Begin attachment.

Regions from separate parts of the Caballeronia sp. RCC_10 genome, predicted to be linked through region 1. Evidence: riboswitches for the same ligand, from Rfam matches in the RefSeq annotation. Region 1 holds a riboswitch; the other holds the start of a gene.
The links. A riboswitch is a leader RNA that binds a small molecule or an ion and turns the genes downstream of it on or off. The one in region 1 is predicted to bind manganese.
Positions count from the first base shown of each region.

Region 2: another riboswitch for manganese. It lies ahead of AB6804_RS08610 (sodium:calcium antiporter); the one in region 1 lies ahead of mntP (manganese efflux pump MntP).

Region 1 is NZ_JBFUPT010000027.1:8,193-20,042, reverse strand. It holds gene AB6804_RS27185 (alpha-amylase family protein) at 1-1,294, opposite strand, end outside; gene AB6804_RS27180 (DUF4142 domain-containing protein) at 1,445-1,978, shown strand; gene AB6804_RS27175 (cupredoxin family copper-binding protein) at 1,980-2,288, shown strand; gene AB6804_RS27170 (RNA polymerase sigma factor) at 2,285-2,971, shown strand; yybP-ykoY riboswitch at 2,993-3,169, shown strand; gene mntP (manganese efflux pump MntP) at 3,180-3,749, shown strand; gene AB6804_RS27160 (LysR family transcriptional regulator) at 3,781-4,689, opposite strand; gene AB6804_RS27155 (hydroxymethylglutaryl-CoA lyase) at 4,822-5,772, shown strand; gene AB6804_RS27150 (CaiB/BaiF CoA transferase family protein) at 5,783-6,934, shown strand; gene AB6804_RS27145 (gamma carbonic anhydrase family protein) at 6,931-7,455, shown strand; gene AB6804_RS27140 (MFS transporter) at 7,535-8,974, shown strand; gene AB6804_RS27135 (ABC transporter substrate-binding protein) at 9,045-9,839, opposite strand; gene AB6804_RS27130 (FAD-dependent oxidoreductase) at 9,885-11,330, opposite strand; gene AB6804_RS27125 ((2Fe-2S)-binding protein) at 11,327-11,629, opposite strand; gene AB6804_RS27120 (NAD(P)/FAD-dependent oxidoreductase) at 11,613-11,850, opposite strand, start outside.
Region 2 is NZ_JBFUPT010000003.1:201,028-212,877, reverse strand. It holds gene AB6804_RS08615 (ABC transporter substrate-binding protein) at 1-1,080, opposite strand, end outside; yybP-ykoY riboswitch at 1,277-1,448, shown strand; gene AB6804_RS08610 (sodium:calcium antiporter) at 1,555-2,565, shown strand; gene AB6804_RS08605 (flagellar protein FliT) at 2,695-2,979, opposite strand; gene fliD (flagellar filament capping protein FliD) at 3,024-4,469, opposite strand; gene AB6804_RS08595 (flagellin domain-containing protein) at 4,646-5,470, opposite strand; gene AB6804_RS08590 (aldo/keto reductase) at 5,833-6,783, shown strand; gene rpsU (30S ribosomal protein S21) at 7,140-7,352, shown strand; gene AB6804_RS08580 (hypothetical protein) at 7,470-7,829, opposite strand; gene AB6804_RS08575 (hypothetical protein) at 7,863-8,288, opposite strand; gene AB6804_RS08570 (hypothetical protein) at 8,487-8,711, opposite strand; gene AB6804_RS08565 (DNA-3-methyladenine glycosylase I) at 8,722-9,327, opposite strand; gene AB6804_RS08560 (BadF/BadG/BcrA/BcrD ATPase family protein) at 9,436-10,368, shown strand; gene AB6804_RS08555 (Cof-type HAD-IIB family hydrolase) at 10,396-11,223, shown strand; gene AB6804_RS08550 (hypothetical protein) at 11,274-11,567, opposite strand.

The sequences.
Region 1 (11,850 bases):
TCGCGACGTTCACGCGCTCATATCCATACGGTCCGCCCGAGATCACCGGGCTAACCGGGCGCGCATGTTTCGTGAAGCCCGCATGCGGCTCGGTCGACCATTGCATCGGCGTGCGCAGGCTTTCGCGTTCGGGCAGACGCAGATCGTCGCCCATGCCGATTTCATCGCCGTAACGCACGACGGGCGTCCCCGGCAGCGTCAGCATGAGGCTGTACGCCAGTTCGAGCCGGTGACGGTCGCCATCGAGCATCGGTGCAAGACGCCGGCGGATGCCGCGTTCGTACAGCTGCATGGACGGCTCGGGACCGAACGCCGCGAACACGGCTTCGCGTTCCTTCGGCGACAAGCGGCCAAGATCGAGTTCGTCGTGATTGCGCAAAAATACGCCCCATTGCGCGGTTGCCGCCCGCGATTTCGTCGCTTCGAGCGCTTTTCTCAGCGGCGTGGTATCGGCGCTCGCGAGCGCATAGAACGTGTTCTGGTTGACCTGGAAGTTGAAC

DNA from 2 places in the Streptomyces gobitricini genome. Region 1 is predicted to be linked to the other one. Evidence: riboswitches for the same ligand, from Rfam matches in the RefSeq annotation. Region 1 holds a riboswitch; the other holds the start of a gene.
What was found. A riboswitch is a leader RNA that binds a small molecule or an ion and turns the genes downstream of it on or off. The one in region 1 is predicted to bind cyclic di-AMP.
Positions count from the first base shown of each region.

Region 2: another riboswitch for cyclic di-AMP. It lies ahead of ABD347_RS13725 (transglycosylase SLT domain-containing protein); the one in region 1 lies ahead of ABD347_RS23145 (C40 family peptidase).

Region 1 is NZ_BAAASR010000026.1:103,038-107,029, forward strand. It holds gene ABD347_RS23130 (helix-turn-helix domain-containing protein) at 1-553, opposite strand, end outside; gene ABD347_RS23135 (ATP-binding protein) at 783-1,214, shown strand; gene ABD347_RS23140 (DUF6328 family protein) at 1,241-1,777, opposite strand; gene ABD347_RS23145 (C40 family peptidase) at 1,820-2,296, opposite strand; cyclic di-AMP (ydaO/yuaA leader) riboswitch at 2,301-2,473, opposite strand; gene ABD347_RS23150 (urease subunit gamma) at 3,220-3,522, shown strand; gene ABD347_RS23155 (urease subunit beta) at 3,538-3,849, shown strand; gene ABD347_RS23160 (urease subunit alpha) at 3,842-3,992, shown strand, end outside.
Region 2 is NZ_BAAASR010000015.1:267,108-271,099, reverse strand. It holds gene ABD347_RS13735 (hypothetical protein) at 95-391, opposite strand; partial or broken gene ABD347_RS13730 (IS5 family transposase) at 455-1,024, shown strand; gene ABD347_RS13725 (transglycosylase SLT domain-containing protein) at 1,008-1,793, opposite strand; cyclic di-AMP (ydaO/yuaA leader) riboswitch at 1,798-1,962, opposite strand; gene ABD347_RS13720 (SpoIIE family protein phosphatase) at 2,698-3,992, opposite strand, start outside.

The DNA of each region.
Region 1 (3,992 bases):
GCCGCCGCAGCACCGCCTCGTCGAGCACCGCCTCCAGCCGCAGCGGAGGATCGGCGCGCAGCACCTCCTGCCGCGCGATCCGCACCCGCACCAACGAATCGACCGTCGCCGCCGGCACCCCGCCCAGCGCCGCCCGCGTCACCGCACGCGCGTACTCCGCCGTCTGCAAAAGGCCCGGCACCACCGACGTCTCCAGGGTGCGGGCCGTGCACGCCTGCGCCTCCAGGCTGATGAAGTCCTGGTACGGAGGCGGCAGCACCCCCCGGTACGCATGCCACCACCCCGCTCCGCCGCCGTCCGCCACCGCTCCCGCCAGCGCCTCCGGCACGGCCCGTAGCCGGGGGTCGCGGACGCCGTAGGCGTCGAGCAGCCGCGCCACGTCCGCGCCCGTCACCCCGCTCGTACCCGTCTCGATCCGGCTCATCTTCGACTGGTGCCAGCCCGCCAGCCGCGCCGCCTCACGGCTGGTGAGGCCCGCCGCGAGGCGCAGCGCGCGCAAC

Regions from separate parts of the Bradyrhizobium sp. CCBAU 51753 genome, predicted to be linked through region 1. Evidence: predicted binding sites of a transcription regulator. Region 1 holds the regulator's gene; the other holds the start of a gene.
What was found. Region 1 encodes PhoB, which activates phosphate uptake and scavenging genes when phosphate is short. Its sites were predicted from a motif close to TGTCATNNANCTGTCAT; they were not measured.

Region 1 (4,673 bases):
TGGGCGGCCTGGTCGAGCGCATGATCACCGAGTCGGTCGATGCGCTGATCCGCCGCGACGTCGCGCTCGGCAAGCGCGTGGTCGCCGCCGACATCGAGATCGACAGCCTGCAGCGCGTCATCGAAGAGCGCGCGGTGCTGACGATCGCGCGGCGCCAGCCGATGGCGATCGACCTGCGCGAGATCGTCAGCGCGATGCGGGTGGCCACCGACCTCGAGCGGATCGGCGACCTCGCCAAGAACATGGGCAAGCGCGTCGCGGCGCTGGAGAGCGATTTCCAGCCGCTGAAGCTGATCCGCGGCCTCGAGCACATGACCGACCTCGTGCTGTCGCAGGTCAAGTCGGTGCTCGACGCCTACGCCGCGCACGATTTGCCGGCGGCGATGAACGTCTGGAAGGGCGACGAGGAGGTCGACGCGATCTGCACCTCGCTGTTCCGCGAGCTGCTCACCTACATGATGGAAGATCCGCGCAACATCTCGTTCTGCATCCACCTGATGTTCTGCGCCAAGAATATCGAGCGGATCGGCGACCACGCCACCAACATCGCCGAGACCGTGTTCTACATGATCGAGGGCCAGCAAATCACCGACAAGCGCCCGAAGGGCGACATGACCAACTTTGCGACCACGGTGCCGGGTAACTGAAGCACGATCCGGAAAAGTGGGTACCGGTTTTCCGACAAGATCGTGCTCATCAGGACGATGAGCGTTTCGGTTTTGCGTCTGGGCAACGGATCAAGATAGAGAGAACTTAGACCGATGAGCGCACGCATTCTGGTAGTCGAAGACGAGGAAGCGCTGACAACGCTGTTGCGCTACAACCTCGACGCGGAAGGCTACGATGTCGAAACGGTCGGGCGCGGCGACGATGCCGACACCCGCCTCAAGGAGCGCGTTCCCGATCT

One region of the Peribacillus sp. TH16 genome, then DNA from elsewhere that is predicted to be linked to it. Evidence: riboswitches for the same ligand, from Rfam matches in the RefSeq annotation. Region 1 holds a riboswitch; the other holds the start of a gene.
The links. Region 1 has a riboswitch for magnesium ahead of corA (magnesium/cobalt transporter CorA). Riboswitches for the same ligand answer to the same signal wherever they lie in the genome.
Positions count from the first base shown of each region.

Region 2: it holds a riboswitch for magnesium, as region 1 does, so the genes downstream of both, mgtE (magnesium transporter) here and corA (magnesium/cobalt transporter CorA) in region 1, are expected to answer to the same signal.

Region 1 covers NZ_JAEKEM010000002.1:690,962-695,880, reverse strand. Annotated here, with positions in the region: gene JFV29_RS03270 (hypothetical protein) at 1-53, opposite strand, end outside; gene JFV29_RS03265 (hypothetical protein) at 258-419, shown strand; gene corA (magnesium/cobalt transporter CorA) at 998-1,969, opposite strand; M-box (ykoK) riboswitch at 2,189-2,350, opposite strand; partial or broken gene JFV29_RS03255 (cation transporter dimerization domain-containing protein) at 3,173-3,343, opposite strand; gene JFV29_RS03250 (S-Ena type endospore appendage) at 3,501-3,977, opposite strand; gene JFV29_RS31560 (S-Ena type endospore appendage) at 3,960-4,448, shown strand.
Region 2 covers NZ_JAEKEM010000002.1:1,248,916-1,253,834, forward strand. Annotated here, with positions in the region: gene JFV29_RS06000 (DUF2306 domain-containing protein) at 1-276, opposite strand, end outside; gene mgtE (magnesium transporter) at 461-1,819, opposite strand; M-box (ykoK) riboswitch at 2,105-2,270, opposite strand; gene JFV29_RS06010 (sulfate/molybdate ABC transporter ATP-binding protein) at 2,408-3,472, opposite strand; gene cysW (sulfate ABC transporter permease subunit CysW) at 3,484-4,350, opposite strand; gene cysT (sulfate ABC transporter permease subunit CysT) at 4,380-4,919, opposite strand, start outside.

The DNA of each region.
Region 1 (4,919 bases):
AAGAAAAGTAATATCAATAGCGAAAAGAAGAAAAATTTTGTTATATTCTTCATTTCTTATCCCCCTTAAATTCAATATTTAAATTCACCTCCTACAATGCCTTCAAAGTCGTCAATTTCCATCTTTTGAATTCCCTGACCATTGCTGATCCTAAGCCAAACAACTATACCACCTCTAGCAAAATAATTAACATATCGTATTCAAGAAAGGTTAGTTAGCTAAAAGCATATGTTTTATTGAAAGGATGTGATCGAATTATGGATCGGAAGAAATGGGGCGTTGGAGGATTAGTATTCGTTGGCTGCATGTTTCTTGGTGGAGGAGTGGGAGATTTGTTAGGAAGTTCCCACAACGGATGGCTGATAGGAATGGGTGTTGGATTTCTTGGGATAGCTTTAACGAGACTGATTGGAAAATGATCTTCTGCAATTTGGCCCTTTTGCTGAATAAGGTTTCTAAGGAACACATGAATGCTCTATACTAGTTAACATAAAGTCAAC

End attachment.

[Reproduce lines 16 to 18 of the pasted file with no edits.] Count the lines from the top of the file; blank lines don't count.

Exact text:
The DNA of each region.
Region 1 (3,992 bases):
GCCGCCGCAGCACCGCCTCGTCGAGCACCGCCTCCAGCCGCAGCGGAGGATCGGCGCGCAGCACCTCCTGCCGCGCGATCCGCACCCGCACCAACGAATCGACCGTCGCCGCCGGCACCCCGCCCAGCGCCGCCCGCGTCACCGCACGCGCGTACTCCGCCGTCTGCAAAAGGCCCGGCACCACCGACGTCTCCAGGGTGCGGGCCGTGCACGCCTGCGCCTCCAGGCTGATGAAGTCCTGGTACGGAGGCGGCAGCACCCCCCGGTACGCATGCCACCACCCCGCTCCGCCGCCGTCCGCCACCGCTCCCGCCAGCGCCTCCGGCACGGCCCGTAGCCGGGGGTCGCGGACGCCGTAGGCGTCGAGCAGCCGCGCCACGTCCGCGCCCGTCACCCCGCTCGTACCCGTCTCGATCCGGCTCATCTTCGACTGGTGCCAGCCCGCCAGCCGCGCCGCCTCACGGCTGGTGAGGCCCGCCGCGAGGCGCAGCGCGCGCAAC